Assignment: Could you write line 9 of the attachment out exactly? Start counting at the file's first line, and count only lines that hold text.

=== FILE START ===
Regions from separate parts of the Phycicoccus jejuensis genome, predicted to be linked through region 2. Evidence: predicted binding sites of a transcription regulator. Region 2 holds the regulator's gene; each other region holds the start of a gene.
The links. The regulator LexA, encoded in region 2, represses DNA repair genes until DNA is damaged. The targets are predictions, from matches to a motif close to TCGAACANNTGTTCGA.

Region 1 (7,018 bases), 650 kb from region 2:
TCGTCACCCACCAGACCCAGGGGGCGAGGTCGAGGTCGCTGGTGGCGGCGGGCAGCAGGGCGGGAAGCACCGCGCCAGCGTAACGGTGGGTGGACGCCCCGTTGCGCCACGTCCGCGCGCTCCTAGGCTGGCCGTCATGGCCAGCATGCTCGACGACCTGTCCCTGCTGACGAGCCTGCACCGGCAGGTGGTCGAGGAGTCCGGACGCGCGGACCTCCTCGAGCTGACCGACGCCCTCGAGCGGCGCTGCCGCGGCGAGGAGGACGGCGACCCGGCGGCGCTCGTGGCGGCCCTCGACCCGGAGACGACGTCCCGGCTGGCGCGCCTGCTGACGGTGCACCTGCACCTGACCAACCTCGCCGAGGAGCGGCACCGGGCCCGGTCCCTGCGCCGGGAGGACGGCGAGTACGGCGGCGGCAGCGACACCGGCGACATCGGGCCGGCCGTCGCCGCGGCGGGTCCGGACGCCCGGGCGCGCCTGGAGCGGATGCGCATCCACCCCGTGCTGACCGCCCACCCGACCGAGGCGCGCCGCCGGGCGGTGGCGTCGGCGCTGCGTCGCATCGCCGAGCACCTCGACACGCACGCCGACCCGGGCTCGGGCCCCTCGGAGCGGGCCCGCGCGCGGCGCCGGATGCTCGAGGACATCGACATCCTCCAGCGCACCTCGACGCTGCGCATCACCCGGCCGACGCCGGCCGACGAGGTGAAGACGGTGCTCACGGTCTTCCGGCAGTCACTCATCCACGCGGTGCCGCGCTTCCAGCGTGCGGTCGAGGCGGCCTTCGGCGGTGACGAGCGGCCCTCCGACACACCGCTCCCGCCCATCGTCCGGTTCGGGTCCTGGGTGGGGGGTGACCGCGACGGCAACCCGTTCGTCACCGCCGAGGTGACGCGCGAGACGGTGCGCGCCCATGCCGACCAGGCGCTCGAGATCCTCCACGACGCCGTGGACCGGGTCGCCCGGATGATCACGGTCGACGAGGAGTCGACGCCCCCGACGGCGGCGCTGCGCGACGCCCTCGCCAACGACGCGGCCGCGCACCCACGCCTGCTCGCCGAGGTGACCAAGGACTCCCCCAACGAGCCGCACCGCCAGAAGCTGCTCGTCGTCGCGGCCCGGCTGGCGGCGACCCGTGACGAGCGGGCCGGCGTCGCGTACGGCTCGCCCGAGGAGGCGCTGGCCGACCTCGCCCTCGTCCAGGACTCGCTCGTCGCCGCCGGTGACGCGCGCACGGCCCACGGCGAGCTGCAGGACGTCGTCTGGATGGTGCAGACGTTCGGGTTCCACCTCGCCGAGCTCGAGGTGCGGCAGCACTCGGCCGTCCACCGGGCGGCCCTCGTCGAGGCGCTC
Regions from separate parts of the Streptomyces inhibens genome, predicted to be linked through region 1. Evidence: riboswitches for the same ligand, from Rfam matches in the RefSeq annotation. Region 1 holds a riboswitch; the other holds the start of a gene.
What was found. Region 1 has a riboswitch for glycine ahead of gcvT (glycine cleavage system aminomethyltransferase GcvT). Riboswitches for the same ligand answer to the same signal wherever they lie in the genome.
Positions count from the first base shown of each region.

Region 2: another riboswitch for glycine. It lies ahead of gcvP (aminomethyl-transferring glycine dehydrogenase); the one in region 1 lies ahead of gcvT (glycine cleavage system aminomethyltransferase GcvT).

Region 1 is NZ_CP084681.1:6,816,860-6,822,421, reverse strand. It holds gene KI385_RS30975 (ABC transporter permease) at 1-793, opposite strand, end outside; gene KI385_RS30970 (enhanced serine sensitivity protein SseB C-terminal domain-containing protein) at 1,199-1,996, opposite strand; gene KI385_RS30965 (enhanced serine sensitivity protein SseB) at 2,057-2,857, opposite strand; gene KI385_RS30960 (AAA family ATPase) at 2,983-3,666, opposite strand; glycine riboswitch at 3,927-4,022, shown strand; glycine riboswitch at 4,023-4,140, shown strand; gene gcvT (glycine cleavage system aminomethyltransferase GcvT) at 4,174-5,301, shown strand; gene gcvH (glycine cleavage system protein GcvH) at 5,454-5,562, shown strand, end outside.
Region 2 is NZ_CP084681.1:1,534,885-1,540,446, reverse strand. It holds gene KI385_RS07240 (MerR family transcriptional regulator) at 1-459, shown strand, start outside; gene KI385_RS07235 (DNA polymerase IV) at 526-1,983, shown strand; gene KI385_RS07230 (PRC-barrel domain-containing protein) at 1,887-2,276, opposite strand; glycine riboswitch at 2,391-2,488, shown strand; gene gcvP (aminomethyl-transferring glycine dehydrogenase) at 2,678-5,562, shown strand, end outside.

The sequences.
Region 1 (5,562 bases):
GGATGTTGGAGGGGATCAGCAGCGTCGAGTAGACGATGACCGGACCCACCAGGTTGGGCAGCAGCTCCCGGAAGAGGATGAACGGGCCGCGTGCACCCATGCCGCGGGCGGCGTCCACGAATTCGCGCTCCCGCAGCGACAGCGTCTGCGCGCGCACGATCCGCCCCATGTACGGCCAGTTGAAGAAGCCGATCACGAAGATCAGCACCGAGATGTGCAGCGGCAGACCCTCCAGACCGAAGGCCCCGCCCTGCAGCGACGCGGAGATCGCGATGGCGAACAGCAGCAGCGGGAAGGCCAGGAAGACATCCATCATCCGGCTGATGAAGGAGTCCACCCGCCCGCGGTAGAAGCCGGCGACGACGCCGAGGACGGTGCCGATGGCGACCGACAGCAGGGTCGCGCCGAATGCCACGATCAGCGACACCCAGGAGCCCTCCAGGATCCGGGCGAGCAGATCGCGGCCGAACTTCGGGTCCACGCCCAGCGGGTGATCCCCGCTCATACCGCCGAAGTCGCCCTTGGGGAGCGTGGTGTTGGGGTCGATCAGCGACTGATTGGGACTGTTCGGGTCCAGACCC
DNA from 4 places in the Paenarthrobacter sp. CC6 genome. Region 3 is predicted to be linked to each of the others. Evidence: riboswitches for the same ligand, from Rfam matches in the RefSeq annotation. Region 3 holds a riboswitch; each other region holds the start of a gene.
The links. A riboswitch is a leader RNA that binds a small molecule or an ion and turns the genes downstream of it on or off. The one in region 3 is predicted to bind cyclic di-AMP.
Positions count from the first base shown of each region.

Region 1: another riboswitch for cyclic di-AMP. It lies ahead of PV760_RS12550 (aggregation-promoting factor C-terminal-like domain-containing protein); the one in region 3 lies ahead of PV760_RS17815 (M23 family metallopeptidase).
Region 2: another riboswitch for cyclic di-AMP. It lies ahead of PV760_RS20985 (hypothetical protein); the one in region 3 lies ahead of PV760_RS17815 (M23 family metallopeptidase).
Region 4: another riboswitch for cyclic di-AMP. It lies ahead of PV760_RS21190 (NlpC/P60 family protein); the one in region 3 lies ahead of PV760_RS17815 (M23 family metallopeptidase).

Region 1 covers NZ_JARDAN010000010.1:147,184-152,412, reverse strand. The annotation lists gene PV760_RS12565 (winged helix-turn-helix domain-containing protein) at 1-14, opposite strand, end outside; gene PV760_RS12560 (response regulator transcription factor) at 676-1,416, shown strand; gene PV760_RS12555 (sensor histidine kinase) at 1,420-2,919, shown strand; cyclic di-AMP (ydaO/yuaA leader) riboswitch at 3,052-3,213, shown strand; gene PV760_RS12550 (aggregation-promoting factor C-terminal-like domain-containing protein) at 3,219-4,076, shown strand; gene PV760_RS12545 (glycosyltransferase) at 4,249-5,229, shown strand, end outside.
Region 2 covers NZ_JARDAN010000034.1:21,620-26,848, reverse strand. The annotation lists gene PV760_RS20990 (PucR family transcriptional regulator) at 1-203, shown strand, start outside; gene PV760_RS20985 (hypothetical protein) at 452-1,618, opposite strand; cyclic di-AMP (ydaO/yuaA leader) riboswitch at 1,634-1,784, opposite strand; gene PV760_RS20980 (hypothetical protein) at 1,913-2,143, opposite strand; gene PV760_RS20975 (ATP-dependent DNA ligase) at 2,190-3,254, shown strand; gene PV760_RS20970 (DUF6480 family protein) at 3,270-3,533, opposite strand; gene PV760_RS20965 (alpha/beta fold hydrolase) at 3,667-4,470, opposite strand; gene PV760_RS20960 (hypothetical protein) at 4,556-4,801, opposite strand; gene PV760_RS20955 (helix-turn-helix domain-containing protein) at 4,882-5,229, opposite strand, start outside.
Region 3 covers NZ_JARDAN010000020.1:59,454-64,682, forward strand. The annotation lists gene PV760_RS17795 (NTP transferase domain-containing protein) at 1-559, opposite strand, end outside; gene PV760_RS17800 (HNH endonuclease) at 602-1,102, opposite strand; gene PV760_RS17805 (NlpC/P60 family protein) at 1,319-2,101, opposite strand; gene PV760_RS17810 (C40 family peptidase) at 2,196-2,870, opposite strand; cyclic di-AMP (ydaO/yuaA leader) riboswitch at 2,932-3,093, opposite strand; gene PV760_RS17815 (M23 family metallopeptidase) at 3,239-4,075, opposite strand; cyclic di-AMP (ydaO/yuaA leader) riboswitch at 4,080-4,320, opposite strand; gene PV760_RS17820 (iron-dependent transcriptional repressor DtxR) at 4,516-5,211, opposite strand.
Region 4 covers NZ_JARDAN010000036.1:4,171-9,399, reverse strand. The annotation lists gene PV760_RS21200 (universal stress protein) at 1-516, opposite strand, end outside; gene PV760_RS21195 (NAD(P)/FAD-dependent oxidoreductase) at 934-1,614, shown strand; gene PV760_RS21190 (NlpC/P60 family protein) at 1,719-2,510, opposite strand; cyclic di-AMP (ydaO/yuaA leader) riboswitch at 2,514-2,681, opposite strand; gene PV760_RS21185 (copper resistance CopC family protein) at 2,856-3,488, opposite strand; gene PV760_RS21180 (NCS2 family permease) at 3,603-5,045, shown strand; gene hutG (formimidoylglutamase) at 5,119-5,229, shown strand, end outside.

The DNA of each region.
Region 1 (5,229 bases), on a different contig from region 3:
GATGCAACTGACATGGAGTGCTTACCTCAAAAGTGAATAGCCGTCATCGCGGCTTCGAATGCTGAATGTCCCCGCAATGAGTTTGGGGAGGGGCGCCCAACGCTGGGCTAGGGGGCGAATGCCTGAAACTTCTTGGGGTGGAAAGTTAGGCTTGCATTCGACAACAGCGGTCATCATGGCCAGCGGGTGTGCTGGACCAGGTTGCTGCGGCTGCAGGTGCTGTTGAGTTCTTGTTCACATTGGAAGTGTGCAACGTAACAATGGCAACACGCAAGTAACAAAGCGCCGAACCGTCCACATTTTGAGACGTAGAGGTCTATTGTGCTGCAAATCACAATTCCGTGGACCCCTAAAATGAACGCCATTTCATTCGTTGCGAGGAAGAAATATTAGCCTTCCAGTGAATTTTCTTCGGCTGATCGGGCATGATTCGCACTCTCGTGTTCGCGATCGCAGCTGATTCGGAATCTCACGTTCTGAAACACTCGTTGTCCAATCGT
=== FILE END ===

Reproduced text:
Region 1 is NZ_CP084681.1:6,816,860-6,822,421, reverse strand. It holds gene KI385_RS30975 (ABC transporter permease) at 1-793, opposite strand, end outside; gene KI385_RS30970 (enhanced serine sensitivity protein SseB C-terminal domain-containing protein) at 1,199-1,996, opposite strand; gene KI385_RS30965 (enhanced serine sensitivity protein SseB) at 2,057-2,857, opposite strand; gene KI385_RS30960 (AAA family ATPase) at 2,983-3,666, opposite strand; glycine riboswitch at 3,927-4,022, shown strand; glycine riboswitch at 4,023-4,140, shown strand; gene gcvT (glycine cleavage system aminomethyltransferase GcvT) at 4,174-5,301, shown strand; gene gcvH (glycine cleavage system protein GcvH) at 5,454-5,562, shown strand, end outside.